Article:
Acambis, which had already promised to deliver 54 million doses of the shot, will team up with Baxter International, of Deerfield, Ill., to make the vaccine in Europe and ship it to the Centers for Disease Control and Prevention within the coming year. Health and Human Services Secretary Tommy Thompson announced the contract yesterday.
The expanded production took on particular urgency in the wake of the Sept. 11 terrorist hijackings and the subsequent anthrax attacks that have so far killed five people."While the probability of an intentional release of the smallpox virus is low, the risk does exist and we must be prepared," Thompson says in a statement. "Expanding our stockpile so there is a smallpox vaccine for every American if needed prepares us to respond aggressively to minimize the spread of the disease should an outbreak occur. Additionally, we hope that increasing our smallpox vaccine stockpile would serve as a deterrent to those who might consider using smallpox as a weapon against us."
Routine vaccination against smallpox ended in the United States in 1972, and the World Health Organization declared the naturally occurring virus eradicated in 1980. But the pathogen has been kept alive in government labs both in this country and Russia, and possibly in Iraq and North Korea, and terrorism experts have long feared the devastation that would follow the release of the organism on an unvaccinated population. Since the vaccine's effectiveness may wane after 15 to 20 years, even immunized individuals may be at risk.
Although the government says it has no plans for mass inoculations, the contract with Baxter and Acambis, plus the stock of other vaccine already available or in development, is enough to cover as many as 286 million Americans. The U.S. Census estimates the population at about 285.6 million.
Thompson says the two companies agreed to provide the vaccine at a fixed price of $2.76 per dose. Any cost overruns will be borne by the manufacturers, officials say.
The vaccine relies on live, purified vaccinia virus, a relative of smallpox, to stimulate an antibody response that fights off infection with the deadly microbe, which has been known to kill as many as 30 percent of the people who contract it. It has not yet been tested in humans, nor has the Food and Drug Administration approved the shot.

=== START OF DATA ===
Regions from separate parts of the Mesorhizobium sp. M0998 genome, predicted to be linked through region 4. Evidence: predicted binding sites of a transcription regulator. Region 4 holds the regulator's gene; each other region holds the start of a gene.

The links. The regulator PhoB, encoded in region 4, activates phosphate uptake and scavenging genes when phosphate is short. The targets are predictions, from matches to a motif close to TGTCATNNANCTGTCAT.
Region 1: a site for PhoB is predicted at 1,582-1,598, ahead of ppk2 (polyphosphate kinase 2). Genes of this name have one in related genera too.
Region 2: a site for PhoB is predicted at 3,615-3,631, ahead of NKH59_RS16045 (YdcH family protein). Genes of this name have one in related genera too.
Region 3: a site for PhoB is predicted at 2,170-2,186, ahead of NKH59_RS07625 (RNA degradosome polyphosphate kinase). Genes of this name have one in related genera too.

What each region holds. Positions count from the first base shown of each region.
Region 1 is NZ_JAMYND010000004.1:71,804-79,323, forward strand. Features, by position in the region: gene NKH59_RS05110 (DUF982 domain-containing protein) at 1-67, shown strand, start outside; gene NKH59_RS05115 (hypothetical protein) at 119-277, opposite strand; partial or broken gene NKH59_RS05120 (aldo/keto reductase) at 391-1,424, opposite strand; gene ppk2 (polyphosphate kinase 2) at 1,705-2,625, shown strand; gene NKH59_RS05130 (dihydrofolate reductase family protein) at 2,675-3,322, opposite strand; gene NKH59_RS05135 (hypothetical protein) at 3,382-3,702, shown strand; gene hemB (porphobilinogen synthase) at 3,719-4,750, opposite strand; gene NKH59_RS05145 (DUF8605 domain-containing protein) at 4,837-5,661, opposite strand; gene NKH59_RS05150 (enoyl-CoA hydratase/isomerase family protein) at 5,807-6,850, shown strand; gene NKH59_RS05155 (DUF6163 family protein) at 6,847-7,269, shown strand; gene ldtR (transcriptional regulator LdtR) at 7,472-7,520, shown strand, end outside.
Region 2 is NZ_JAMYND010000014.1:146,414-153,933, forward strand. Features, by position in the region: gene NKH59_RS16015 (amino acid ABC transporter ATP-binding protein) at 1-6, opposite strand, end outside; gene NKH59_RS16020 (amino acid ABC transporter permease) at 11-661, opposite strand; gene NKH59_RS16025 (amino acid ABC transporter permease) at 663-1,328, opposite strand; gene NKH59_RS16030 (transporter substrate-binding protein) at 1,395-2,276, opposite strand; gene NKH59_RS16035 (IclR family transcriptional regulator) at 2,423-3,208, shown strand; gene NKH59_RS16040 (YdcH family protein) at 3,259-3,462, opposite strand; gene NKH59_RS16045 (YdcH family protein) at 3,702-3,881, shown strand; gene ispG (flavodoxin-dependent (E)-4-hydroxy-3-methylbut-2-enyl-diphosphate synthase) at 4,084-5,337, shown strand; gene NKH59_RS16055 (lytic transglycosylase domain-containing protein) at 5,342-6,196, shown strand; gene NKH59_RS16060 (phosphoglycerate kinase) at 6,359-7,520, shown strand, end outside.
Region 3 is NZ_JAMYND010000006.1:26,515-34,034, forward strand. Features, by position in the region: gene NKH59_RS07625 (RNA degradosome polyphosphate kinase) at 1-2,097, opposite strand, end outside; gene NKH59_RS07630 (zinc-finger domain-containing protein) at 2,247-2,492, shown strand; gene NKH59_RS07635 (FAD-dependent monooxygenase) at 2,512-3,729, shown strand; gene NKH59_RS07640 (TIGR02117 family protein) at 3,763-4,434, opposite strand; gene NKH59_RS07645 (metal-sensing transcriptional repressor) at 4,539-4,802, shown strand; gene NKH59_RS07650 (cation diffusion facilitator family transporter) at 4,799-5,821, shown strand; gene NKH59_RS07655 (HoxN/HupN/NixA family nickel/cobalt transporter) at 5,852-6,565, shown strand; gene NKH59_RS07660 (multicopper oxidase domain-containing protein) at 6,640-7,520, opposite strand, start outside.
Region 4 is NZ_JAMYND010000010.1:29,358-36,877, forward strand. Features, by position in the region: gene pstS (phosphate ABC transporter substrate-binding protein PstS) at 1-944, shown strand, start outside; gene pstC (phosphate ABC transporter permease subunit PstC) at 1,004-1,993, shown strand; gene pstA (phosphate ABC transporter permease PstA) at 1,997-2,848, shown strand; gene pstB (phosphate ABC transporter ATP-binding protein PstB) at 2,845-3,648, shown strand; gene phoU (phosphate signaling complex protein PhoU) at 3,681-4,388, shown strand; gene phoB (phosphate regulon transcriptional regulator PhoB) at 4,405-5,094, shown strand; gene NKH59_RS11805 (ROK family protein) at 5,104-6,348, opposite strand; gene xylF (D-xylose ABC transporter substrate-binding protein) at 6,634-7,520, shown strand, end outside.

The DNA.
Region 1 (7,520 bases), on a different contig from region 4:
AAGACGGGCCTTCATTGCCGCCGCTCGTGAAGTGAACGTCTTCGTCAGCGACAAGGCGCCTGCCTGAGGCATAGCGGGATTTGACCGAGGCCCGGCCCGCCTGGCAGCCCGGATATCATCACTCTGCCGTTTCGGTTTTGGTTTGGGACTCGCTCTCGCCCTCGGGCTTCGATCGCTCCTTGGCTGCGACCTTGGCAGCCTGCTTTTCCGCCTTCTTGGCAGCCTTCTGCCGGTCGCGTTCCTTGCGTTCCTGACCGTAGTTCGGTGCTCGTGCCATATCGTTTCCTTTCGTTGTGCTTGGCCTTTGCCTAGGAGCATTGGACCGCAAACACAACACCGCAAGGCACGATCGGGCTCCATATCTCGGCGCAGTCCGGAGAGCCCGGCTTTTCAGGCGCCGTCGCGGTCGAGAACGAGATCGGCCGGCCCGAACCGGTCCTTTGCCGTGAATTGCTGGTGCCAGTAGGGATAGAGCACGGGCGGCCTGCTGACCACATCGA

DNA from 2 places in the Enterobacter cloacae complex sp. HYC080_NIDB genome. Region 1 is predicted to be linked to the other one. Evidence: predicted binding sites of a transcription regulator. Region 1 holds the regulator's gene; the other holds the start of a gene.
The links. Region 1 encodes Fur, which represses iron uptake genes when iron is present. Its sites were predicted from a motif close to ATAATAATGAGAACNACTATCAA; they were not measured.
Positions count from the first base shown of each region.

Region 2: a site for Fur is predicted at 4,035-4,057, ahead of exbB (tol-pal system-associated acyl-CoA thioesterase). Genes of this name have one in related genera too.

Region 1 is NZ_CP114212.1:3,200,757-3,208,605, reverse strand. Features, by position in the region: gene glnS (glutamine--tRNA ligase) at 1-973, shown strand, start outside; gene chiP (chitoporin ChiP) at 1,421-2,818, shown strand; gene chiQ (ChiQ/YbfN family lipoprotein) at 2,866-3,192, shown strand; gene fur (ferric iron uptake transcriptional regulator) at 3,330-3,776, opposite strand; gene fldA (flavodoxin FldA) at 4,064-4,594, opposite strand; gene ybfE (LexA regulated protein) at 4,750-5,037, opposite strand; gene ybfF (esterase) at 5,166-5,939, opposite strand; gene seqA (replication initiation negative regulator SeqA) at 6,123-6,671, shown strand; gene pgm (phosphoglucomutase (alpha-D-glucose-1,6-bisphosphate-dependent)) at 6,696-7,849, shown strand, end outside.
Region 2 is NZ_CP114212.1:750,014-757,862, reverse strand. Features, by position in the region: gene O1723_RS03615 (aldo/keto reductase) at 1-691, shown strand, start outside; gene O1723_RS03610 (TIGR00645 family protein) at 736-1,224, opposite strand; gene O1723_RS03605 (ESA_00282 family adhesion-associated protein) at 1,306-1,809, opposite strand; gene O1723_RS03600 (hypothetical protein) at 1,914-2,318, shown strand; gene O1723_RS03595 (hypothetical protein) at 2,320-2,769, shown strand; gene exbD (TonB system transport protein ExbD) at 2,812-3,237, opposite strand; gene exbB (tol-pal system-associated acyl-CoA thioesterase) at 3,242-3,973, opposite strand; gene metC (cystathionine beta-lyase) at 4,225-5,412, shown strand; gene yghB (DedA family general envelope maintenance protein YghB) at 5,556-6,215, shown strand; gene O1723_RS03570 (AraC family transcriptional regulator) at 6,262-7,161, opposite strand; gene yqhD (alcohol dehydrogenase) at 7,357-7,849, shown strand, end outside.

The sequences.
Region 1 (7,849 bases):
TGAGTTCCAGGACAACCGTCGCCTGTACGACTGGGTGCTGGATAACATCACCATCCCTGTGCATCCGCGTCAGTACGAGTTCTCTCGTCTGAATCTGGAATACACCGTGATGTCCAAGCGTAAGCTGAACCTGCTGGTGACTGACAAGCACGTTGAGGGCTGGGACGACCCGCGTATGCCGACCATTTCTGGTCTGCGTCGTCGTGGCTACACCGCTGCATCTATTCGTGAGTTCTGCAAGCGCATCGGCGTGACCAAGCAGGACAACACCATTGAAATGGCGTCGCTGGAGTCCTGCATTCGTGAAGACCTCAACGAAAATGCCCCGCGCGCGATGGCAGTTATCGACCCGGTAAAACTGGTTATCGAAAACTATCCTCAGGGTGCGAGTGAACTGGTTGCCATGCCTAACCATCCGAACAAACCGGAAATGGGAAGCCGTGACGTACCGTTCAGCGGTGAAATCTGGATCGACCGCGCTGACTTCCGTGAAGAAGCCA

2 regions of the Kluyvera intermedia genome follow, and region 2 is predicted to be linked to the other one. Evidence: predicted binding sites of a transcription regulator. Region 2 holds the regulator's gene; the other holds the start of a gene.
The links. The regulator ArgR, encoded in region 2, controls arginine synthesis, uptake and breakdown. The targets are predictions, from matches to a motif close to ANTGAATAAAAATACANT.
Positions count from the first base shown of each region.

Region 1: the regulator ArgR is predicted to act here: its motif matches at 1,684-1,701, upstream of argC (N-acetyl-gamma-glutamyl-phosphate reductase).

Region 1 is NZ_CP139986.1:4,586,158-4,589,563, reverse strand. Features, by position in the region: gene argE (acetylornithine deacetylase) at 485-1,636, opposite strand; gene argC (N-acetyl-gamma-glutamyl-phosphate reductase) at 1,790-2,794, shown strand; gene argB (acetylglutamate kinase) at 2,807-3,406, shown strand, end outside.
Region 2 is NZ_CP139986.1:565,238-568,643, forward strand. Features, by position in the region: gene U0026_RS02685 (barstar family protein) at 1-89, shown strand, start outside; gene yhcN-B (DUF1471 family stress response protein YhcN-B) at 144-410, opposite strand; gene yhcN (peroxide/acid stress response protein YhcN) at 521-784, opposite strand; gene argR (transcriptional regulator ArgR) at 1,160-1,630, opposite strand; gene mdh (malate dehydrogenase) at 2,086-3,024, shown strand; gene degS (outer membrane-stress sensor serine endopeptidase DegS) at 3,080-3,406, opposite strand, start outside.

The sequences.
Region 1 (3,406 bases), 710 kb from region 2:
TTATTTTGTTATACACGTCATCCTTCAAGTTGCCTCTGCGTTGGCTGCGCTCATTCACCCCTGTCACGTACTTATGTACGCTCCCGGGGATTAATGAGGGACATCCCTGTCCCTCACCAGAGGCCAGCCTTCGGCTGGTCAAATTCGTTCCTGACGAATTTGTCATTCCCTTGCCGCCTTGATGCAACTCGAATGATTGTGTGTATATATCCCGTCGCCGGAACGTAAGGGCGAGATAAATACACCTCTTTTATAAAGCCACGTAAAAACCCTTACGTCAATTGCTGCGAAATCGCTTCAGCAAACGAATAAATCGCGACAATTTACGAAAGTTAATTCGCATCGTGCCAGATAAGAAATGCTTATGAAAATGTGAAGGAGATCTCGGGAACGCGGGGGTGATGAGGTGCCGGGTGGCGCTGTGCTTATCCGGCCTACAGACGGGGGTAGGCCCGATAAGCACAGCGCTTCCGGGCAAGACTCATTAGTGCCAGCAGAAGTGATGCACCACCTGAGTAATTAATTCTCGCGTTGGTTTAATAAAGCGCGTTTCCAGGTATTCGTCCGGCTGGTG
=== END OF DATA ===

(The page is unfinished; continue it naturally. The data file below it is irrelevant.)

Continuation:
Gordon Cameron, president and chief financial officer of Acambis, says the company has "a bunch of pre-clinical data that gives us a lot of confidence" that the product, which is based on the earlier smallpox vaccine, is safe and effective.
The government has 15.4 million doses of the old "Dryvax" vaccine, kept as a precaution after production stopped in 1983. Researchers are now testing whether those doses can be safely diluted to cover as many as 77 million people. Initial results have been promising, officials say, and everyone who has received the one-to-five dilution has generated an immune response to the injection.
Earlier this week, the CDC released its plan for dealing with a smallpox outbreak. That strategy focuses on containing infections through "ring vaccination" and quarantines, but not on widespread immunizations.
Dr. William Schaffner, a smallpox expert at Vanderbilt University in Nashville, Tenn., says any strategy to inoculate large numbers of people is going to run up against several important hurdles. The first, he says, is that the vaccine is an old concoction. While it's powerfully active in the immune system, it also carries significant side effects at rates higher than more modern vaccines for other diseases.
"If we want a vaccine now, we're out buying a perfectly good 1958 Mercury, we're not buying a 2001 Toyota," Schaffner says.
Another obstacle, he says, is that smallpox vaccine isn't easy to administer. It requires a two-pronged needle that demands special training to use -- training most of today's health care workers don't have.
Finally, says Schaffner, there many more people in the modern population with weakened immune systems who might respond poorly to the smallpox vaccine than there were 30 or 40 years ago. The nation is older, and the elderly have less robust defenses against infection; there are more transplant recipients and other patients using steroids that suppress their immune systems; and there are people with HIV, which saps immune health.
"We're going to have to figure out what to do with them because it's a live virus that we're dealing with" in the inoculation, Schaffner says.
In an unrelated move, officials at the Nuclear Regulatory Commission say they've set aside $800,000 to provide states with "millions" of doses of potassium iodide in the event of a nuclear accident. The chemical jams the thyroid gland with normal iodine and locks out radioactive forms of the element. It was used to protect some people exposed to heavy radiation after the 1986 Chernobyl nuclear disaster in the Ukraine.
William Beecher, a spokesman for the NRC, says the agency is waiting for guidance from the FDA on when to make the drug and at what dose. Once the deal goes through, states will buy the doses and distribute them as they choose. "It will be a supplement to evacuation or sheltering in the event of an accident," he says.
Beecher stresses that potassium iodide is not "the Cipro against radiation." Rather, the drug is only useful for one thing: preventing thyroid cancer in the event of radiation exposure. "But that's not insignificant," he adds.
Beecher says the purchase plan "has nothing to do with Sept. 11th. This was in progress long before that, but obviously we're getting increasing interest."
What To Do
For more on bioterrorism and what officials are trying to do to stop it, try the Oklahoma City National Memorial Institute for the Prevention of Terrorism or the Centers for Disease Control and Prevention.
For a history of the smallpox vaccine, check out Stanford University.